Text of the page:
“A number of areas around the state have experienced significant disruptions at school board meetings in recent years, and, in some instances, threats against school board members and staff,” Pulaski said. “As adults, we should strive to set an example for the young people we are educating.”
Both sides feel they have been wronged
It’s not clear what mediation would look like for the groups or who would pay for it. But it seems everyone involved feels they are not at fault.
“For the past two years, (Salem-Keizer) students who are also part of LUS, as well as LUS staff, have been increasingly targeted by far-right adults in Salem-Keizer due to our advocacy,” Alex Sosa, a senior in Salem-Keizer and LUS organizer, wrote in a statement to the Statesman Journal.
“As a student, I currently don’t feel safe going to school board meetings because of these grown adults,” he said.
Many LUS members do not share their last names or further personal details during public testimony.
“Our priority is the safety of all students and community members who wish to be civically engaged,” Sosa said.
Sosa said they were thankful the district quickly investigated the incidents. However, he doesn’t think mediation is the solution.
“(LUS shows) up to advocate for an education system (we) believe in. We address elected officials, not members of the community who are against us,” Sosa said. “The handful of adults who target minors and youth for the work we do should instead take responsibility. Mediation cannot solve the doxxing of students of color and staff of LUS.”
“This is not a ‘two side’ situation,” he said. “It’s a situation where students of color are being traumatized by far-right adults.”
Slagle continues to assert Salem Keizer We Stand Together, which self-identifies as nonpartisan and nonreligious, is not a far-right or alt-right group, and that he didn’t attend the August meeting on their behalf. He said he believes he’s the one being targeted and attacked.
“It’s a personal thing. I felt like my civil rights were violated by me being racially attacked on school grounds,” he said about the August meeting. “You don’t get to do that. You don’t get to call people names based on a political view or nationality or religion or anything like that.
“They want to make them the victim and me the oppressor. It was totally the other way around,” he added. “And people don’t believe it because you’re a white man. That you can’t have racism against you. And that’s what it was; it was racism. Period.”
In his appeal, Slagle said LUS activists have done many of the things he’s being accused of, such as taking photos of parents and members of the public with opposing views, himself included.
Slagle said he thinks mediation would be good but that the mediator would need to be “neutral in their ideology and not lean one way or the other.”
“What I want is for the school board to find a way to create a policy or some kind of rule that says that we all have an equal amount of our voice being heard, that we can find a way to get along,” he said.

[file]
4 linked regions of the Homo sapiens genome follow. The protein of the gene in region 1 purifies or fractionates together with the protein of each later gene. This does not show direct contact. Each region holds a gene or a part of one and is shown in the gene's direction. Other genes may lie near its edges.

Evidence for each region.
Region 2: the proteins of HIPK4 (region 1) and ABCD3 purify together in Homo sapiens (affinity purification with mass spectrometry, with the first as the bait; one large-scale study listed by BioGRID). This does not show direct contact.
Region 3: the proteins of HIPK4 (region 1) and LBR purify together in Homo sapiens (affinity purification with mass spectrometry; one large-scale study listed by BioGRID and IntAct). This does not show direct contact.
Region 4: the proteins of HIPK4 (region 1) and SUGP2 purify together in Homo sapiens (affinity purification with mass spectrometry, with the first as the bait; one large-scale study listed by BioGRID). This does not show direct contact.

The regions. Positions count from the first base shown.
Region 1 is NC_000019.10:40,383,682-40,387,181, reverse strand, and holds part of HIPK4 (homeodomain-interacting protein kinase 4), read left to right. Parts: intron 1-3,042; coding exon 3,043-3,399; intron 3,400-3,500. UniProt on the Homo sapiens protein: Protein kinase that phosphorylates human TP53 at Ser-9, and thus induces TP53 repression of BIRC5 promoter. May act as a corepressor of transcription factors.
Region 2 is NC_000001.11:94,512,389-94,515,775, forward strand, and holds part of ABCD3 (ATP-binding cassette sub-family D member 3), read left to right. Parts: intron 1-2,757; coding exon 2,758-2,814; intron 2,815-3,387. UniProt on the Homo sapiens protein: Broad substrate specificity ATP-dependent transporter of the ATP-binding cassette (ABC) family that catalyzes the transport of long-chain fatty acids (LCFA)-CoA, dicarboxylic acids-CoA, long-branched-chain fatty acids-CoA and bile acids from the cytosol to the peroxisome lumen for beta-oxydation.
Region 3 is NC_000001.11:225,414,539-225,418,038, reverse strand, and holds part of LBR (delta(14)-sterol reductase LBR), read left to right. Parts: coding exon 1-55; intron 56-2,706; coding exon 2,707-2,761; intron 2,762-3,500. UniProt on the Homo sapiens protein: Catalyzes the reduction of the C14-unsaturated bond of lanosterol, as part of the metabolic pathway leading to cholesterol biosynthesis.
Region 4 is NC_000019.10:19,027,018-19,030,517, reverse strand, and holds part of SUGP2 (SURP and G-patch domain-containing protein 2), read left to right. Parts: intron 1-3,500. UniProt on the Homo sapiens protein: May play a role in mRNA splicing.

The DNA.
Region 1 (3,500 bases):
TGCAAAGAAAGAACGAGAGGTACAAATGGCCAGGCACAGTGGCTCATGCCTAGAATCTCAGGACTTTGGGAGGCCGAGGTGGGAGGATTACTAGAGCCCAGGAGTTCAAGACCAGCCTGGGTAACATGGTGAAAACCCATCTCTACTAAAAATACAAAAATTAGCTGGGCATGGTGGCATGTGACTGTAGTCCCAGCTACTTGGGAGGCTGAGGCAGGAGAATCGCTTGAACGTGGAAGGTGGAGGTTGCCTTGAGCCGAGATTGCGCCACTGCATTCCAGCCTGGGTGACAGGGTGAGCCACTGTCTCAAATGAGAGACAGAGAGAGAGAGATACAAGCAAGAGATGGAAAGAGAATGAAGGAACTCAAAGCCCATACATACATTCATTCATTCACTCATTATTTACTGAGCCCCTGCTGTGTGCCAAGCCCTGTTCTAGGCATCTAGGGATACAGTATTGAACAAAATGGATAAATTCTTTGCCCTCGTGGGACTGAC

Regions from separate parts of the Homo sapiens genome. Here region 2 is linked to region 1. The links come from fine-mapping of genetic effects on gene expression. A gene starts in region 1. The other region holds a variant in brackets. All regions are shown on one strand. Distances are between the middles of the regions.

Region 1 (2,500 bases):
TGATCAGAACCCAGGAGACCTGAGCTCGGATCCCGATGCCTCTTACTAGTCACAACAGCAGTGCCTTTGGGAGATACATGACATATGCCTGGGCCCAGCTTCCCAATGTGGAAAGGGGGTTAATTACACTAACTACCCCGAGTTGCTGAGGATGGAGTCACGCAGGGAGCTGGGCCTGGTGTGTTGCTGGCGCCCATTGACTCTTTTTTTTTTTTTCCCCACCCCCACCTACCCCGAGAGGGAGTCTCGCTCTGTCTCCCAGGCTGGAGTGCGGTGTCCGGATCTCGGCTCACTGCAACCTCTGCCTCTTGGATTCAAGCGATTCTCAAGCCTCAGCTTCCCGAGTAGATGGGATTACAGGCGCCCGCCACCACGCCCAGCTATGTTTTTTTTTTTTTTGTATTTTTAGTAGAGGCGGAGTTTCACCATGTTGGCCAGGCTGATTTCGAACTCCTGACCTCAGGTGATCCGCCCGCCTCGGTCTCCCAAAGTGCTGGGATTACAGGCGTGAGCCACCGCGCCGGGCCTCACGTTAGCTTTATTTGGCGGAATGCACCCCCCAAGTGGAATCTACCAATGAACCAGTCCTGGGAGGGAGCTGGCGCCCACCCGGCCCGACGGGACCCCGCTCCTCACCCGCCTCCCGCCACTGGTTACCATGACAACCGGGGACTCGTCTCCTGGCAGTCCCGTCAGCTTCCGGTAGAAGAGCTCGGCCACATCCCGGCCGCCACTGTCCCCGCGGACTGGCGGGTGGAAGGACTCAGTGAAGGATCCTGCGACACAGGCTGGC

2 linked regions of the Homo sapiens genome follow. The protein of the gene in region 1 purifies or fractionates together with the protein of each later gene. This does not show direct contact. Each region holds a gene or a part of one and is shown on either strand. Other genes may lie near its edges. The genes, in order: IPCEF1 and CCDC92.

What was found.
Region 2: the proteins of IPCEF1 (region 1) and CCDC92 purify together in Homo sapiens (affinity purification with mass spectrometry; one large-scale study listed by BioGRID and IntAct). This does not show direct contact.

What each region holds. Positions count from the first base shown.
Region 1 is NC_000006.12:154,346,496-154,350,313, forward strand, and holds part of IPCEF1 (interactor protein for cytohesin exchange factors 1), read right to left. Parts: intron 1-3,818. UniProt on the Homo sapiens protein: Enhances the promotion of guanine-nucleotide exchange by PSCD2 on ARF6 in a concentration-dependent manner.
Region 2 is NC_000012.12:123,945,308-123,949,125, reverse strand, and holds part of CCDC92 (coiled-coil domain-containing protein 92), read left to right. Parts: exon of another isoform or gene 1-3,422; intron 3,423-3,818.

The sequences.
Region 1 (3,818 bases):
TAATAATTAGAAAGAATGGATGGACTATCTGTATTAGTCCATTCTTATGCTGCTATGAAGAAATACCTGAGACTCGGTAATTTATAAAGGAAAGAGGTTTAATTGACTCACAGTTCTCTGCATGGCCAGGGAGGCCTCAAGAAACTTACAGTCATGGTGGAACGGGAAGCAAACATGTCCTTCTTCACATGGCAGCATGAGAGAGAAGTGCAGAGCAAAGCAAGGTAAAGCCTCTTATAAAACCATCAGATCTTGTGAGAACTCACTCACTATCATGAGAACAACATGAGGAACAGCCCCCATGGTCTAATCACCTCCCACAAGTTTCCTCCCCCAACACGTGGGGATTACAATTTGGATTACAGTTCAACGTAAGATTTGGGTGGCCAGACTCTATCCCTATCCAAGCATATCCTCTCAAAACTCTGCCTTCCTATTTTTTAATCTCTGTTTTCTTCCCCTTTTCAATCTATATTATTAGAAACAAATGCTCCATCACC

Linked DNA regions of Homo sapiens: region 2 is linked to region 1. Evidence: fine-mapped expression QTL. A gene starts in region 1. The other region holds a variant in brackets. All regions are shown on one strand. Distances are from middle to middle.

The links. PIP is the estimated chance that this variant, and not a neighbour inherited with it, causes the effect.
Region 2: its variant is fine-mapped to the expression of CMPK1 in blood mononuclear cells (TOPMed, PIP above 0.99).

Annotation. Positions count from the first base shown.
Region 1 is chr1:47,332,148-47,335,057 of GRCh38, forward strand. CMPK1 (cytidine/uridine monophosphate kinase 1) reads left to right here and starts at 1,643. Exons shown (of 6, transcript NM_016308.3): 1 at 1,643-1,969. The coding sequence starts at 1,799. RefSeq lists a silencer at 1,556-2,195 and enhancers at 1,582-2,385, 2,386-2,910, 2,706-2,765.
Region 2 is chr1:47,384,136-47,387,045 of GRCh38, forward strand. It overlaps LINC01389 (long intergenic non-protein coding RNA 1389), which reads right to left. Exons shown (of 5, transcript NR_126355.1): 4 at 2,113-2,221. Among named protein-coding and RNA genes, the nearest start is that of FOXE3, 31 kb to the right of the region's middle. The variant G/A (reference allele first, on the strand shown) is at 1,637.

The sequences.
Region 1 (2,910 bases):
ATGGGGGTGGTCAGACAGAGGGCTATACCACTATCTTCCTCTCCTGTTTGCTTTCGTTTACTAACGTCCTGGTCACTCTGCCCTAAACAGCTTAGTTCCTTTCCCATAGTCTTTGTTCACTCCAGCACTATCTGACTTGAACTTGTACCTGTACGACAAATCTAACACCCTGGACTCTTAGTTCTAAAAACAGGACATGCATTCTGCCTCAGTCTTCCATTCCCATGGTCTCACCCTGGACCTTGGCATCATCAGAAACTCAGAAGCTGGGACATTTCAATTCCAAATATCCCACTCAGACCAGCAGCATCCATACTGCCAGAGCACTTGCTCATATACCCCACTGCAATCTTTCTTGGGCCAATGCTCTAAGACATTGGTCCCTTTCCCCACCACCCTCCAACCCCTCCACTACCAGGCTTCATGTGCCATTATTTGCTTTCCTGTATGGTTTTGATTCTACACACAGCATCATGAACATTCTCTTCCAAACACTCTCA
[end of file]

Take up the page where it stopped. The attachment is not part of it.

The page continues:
Abigail Eckhart, a parent and Salem Keizer We Stand Together founding member who was recently appointed to the district’sEquity Advisory Committee, has been vocal about conduct at school board meetings.
Eckhart,who identifies as Latina, previously reported issues to school board members and district leadership, saying youth activists verbally racially assaulted her and took pictures and videos of her. She claims she knows people who have received death threats for supporting the recall effort.
Eckhart has sent several emails about these issues as well as met with board and district leadership. She said her concerns have not been addressed.
“The last couple of days have left me feeling numb as well as angry,” she said in an early September email to board and district leadership, as well as members of the news media. “Your silence condones their violence.”
Eckhart told the Statesman Journal she believes anyone, whether a parent or student, who threatens or harasses a speaker or attendee of a board meeting, needs to be immediately cited fortrespassing. “Nobody should be interrupting speakers and violating their freedom of speech,” she said. “That goes for all members.”
What happens next?
Suzanne West, director of strategic initiatives for Salem-Keizer, said there is no formal plan in place for how to return to in-person meetings.
West confirmed it’s within the district’s power to trespass individuals or ban them from public meetings should it be required but said it should be a last resort.
“(Folks) typically want to engage, and we want them to engage in healthy ways,” she said. “But there have been instances where we’ve had to trespass people, and there probably will be again, unfortunately.”
The solution isn’t as simple as sitting two groups down and getting to the root of the issue, she said. There’s been involvement from people outside the Salem area, West explained, and the report pointed out it isn’t always clear who is in attendance with which group, if any.
“The ideologies, tactics and behaviors go beyond the scope of the school board,” said chairwoman Carson Cottingham. “The board’s role is to keep focused on the kids of the district. We have important goals to achieve this year and need to ensure high-quality education for all in Salem-Keizer.”